The very first season of Homeland addressed a very important question – who is a patriot? When Nicholas Brody (Damian Lewis) returned home after eight years spent as a captive of al-Qaeda, everybody celebrated him as a true hero for enduring an enormous amount of torture both physically and mentally in trying to protect his country. But there was one who refused to blindly lap up the hugely popular and readymade opinion of Brody. Meet Carrie Mathison (Claire Danes), a top operative of the CIA, who doesn’t have a line that she won’t cross to keep her motherland safe from outside attacks.
Tipped off by her source about an American P.O.W who has succumbed to the methods of al-Qaeda and has changed sides, Carrie begins to pursue Brody relentlessly. Even when she is told to back off multiple times, she won’t stop. How cruel, indifferent, impolite and self-obsessed a person must be to suspect a war hero? To question his love for the country? And to accuse him of plotting with a foreign terrorist organisation against his own? She must be crazy.
The immunity that Brody received from his status as a P.O.W and the politeness with which he was handled surprisingly are not extended to Carrie Mathison in the eighth season of Homeland. Yes, Carrie is now suspected to be a Russian agent.
Patriotism has been a recurring theme of Homeland. We have seen ordinary people making extraordinary sacrifices for humanity. And political leaders colluding with foreign powers to finish their rivals and further their careers (life imitating art?). In the process, we have grown more patient to hear stories from diverse communities before jumping into conclusion. Even as we learn about Brody’s deception, we were also told about the ordeal that pushed him to become a different man. And that tells us that humans come with limitations. And everyone has a breaking point. What is the breaking point for Carrie? Or does she really have one?
The showrunners continue to push Carrie beyond the known limits of human endurance. She is in bad shape after suffering seven months of torture in a Russian prison in her attempt to prevent an espionage operation to overthrow a sitting president of the United States and create chaos in the previous season.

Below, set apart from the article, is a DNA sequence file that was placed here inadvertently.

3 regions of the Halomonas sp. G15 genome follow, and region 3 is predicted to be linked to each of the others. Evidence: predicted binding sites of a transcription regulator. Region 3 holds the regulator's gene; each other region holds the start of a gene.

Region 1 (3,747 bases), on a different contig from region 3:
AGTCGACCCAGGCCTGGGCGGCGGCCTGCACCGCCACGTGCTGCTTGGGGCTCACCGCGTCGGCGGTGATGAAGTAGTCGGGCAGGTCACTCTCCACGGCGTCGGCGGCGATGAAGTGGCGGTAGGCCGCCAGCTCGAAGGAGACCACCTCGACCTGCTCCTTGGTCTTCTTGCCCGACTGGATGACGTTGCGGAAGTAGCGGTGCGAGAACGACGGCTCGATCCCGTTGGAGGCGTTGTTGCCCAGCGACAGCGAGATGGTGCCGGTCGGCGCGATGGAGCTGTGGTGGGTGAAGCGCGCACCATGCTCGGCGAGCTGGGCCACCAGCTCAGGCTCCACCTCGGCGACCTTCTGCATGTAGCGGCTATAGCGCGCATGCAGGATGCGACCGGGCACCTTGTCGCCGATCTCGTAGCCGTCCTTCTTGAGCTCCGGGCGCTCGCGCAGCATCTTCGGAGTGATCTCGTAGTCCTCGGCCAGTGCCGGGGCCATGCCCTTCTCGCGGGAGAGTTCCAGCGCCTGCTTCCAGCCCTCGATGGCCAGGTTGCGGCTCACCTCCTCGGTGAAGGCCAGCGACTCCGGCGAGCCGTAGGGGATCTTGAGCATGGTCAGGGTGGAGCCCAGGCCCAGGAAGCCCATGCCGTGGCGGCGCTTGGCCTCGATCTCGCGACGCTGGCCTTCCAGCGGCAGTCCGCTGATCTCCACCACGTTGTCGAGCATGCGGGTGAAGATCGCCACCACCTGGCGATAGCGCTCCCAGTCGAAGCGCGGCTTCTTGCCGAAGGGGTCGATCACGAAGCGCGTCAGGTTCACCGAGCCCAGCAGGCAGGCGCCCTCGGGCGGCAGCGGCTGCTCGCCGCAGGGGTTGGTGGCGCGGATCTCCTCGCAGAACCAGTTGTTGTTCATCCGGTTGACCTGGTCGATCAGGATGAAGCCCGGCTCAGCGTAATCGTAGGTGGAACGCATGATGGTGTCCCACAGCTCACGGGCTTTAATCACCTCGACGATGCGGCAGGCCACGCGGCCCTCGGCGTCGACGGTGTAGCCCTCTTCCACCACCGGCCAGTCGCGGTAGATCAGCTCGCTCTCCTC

It makes us wonder why Carrie Mathison’s sacrifices and sufferings for her country are not appreciated in the manner it deserves. Maybe, Carrie has changed the ground reality forever after successfully establishing Brody was, indeed, working for al-Qaeda to attack his homeland. She has shown that there are multiple sides to a story: one which is convenient for public discourse, two, the inside story and three, the truth which is always multidimensional.
And to make matters worse, Carrie isn’t sure of herself — whether or not she has been turned into a Russian asset. She has been through a lot during her imprisonment in Russia. She has been broken from the inside. Keeping off her bipolar medication has really done a number on her. Most of her memory about the seven-month ordeal is missing. She remembers it in bits and pieces. A polygraph test that detects deception sounds the alarm bells among the spies. Except for her long-time mentor Saul Berenson (Mandy Patinkin), none of her other colleagues seem to believe that she is incapable of betraying her homeland. In such confusing times, Saul pulls out Carrie from recovery and put her in the thick of the action: Afghanistan.
The United States under the presidency of Ralph Warner (Beau Bridges) is desperately pulling all stops to chalk out an exit plan from Afghanistan. And the mission is riddled with numerous challenges, especially from the closet “allies” of the US. The critical mission needs a seasoned spy such as Carrie Mathison to achieve what is perceived to be an amicable end to a long-drawn conflict that has taken thousands of lives and tens of millions of dollars. Needless to mention, the humanitarian crisis caused by the war.
Off to a rough start, Carrie is a little rusty from being absent from real action. She should negotiate the American exit from Afghanistan while trying to piece together the full story that happened to her in a Russian prison. Show creators Alex Gansa and Howard Gordon have really upped the stakes for the final season.
Homeland season 8 premieres on Hotstar on February 10, and on Star World on February 16.
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